Powell sith lord meme

Last Wednesday, Federal Reserve Chairman Jerome Powell said he wanted to speak directly to Americans and began by saying:

"Inflation is much too high and we understand the hardship it is causing, and we’re moving expeditiously to bring it back down. We have both the tools we need and the resolve it will take to restore price stability on behalf of American families and businesses."

He then pivoted into talking about the jobs market and growth before circling back to inflation to say that disruptions to supply have
been larger and longer lasting than anticipated, and price pressures have spread to a broader range of goods and services.

That's not what the market needed.

The Fed Chair's main job is to set interest rates but closely behind that is instilling confidence.

What the public and the market needed to hear was that prices are going to come down. He needed to deliver bold leadership, if not a bit of swagger. That's what he was able to do at the peak of the pandemic crisis.

Instead, this time we have a Fed that's still licking its wounds from bad inflation forecasts and speaking apologetically. No one knows what's coming next but Americans want to feel like someone else does. They want a confident-sounding professional at the microphone telling them not to worry.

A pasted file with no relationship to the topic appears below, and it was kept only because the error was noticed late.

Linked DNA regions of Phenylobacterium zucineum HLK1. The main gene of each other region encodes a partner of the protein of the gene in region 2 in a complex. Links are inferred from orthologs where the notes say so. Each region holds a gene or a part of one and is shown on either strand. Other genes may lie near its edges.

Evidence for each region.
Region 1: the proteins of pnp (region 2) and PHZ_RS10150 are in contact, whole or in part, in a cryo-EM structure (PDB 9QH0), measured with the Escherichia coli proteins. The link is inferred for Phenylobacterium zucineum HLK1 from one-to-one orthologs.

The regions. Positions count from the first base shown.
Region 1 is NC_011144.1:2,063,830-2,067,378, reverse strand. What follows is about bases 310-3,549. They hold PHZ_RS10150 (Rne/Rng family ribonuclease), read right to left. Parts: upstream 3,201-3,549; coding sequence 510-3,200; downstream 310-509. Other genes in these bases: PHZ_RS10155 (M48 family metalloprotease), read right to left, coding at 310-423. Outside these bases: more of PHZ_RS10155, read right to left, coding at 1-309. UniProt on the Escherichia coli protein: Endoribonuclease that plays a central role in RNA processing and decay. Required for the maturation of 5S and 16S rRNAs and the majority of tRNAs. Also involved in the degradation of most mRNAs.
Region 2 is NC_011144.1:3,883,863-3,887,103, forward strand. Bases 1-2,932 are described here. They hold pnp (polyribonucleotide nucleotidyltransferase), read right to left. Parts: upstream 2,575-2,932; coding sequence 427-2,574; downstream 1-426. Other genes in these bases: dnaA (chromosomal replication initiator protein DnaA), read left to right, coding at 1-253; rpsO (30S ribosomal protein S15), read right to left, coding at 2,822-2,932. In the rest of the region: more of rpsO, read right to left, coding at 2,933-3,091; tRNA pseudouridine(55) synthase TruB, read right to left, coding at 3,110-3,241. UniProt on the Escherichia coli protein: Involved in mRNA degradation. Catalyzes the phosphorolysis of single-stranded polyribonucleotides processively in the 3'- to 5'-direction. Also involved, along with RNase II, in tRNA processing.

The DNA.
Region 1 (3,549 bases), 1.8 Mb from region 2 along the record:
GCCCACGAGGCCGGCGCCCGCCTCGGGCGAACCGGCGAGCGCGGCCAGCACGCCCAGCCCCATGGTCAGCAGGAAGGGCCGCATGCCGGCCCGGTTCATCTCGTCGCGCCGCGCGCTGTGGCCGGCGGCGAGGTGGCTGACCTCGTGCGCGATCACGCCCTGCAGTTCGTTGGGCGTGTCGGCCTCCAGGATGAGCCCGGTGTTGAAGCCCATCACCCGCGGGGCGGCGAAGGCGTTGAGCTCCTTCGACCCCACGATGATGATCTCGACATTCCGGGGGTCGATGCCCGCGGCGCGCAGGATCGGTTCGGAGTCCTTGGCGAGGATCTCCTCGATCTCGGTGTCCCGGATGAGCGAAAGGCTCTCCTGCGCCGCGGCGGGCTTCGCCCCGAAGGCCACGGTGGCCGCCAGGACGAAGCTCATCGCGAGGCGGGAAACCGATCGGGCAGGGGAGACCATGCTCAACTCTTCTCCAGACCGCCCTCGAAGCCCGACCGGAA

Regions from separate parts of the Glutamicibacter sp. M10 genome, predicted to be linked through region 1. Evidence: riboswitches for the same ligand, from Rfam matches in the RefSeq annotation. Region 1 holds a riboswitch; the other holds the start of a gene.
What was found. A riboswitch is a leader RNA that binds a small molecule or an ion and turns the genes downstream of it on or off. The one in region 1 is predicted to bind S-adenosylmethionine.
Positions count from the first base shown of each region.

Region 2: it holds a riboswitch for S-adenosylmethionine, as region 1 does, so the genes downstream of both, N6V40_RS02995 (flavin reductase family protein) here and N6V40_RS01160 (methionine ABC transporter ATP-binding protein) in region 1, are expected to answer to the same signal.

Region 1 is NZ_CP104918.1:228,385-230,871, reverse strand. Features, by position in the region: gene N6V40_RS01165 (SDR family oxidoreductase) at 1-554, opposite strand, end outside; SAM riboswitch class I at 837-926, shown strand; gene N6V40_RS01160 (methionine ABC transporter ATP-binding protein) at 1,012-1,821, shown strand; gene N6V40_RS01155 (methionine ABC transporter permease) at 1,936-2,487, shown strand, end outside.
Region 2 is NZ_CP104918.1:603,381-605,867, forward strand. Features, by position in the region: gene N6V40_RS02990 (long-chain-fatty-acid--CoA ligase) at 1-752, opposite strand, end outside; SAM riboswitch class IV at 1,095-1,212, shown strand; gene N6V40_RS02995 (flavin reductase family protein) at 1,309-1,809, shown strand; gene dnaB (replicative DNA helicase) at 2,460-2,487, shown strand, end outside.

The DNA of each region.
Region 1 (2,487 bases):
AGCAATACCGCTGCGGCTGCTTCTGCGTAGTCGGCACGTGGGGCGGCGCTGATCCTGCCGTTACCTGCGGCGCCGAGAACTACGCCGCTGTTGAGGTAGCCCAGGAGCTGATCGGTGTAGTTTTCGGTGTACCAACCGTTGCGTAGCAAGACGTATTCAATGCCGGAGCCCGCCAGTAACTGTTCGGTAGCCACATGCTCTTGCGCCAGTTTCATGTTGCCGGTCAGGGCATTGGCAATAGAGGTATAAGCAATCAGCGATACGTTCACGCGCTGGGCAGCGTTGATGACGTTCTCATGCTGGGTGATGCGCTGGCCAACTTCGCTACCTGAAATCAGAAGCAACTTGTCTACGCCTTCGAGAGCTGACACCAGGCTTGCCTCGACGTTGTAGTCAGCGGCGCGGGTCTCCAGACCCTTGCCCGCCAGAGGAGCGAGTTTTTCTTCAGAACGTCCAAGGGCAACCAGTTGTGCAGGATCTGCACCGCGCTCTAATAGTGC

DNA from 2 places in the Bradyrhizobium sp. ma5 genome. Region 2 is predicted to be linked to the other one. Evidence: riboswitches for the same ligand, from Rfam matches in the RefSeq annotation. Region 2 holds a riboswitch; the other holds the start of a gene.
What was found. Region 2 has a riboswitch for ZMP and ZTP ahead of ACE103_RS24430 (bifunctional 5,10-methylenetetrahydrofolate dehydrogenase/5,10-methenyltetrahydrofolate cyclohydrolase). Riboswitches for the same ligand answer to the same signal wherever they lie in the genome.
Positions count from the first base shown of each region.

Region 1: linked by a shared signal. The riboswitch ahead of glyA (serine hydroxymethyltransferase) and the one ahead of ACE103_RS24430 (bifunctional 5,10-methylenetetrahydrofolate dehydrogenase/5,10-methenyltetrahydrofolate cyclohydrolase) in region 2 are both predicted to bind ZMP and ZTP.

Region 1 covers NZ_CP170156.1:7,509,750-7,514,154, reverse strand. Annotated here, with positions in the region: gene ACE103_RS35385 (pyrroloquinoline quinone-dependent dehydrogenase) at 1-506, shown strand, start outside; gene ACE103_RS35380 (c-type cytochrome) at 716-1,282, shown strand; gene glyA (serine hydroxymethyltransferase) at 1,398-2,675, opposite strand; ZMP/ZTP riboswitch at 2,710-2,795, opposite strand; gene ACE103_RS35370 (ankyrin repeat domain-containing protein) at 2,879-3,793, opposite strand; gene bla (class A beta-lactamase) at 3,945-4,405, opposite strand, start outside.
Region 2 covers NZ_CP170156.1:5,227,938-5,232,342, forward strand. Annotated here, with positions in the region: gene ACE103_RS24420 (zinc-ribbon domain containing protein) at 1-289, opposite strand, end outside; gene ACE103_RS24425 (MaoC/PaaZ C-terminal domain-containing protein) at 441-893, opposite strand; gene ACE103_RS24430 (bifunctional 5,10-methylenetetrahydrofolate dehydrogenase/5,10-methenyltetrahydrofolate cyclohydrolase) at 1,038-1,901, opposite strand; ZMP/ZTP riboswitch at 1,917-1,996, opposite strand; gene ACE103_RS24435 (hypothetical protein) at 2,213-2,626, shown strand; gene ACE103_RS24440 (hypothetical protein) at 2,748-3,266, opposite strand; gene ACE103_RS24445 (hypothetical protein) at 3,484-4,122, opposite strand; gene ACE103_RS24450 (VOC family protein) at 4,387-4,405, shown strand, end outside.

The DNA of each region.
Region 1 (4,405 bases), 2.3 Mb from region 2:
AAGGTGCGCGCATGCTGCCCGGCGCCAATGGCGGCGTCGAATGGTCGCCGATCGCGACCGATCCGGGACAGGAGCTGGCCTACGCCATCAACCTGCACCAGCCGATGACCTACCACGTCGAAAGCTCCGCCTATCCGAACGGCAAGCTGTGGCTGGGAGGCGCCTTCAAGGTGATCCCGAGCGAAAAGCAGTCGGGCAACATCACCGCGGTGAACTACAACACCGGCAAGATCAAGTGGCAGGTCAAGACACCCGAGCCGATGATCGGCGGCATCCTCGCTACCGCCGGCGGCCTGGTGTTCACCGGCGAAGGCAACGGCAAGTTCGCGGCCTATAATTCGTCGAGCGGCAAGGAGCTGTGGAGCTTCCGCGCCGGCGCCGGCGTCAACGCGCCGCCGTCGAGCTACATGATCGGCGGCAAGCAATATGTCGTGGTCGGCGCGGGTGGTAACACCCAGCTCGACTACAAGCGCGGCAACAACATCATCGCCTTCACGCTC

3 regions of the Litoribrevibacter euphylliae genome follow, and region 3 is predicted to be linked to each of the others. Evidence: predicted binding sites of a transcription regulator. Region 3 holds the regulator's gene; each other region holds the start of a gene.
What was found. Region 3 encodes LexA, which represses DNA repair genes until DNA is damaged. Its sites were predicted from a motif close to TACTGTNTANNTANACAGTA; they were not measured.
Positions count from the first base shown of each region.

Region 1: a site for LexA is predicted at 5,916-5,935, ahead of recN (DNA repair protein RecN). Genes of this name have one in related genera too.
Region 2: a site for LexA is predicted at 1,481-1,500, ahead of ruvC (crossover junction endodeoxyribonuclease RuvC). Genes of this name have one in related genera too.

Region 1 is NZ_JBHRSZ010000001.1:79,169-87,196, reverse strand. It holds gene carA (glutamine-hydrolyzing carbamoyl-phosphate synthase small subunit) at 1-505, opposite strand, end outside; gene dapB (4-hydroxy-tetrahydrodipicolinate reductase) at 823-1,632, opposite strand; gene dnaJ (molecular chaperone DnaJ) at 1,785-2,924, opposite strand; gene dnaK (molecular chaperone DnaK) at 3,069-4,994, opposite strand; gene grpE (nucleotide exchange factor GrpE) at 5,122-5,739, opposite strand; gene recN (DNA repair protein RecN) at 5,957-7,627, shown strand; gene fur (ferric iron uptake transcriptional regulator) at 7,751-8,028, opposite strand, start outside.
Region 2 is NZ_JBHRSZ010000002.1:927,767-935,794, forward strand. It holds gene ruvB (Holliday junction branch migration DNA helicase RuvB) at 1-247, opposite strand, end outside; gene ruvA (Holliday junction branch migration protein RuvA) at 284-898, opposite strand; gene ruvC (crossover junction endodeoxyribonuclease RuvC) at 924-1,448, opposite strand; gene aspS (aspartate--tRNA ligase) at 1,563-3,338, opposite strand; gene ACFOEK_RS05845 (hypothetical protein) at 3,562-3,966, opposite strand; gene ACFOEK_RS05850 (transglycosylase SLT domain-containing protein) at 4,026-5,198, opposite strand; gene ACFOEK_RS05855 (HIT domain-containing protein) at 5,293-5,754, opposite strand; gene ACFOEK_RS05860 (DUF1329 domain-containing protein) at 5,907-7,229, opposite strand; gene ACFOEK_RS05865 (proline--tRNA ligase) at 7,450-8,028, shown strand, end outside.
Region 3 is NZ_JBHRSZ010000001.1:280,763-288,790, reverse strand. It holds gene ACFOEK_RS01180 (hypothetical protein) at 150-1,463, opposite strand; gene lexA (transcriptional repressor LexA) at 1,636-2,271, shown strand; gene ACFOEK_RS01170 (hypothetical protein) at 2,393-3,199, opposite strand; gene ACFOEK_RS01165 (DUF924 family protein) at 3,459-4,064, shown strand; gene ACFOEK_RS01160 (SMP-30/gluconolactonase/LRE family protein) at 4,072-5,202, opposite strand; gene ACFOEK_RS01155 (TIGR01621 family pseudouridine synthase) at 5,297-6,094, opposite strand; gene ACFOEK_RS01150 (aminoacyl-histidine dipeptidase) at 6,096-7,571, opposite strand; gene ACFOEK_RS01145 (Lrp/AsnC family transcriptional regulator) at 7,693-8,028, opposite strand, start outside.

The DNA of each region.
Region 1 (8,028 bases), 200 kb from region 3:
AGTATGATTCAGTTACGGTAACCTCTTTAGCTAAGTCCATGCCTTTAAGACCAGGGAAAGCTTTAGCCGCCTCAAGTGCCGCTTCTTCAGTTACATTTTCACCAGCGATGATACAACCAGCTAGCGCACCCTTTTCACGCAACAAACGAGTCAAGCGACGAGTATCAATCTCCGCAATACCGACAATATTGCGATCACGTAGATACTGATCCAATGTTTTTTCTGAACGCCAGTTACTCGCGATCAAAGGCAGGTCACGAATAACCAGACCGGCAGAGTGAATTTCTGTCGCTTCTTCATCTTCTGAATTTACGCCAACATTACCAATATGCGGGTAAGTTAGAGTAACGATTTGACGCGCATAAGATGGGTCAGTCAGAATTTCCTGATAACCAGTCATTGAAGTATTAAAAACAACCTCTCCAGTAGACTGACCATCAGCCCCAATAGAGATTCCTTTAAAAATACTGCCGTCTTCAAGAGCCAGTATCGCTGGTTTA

"The rate of inflation will be falling imminently, we have no doubt," he could have said. Then went on to craft a narrative of why prices will stop rising. "Don't worry" needed to be the message.

He should have combined that with a lecture on why rates don't need to go excessively high to achieve that. Arguing that a flattening of prices is already in the pipeline.

What about China?

He can't control China but he could have used the press conference to urge China to open ports, offering a reminder that China is a partner and chief beneficiary of globalization. And that it has a responsibility to ensure the global supply chain if it wants to be a part of it.

Ultimately, that kind of performance might have come to haunt him six months from now. But so what? This is the hand he's been played. If he can't instill confidence or get it right, then resign. The institution is more important than the man.

At some point in the very near future, Powell needs to push his chips in. He's the only person who can restore confidence in longer-term inflation expectations and the underlying economy. He needs to follow up this wimpy effort with something much more powerful.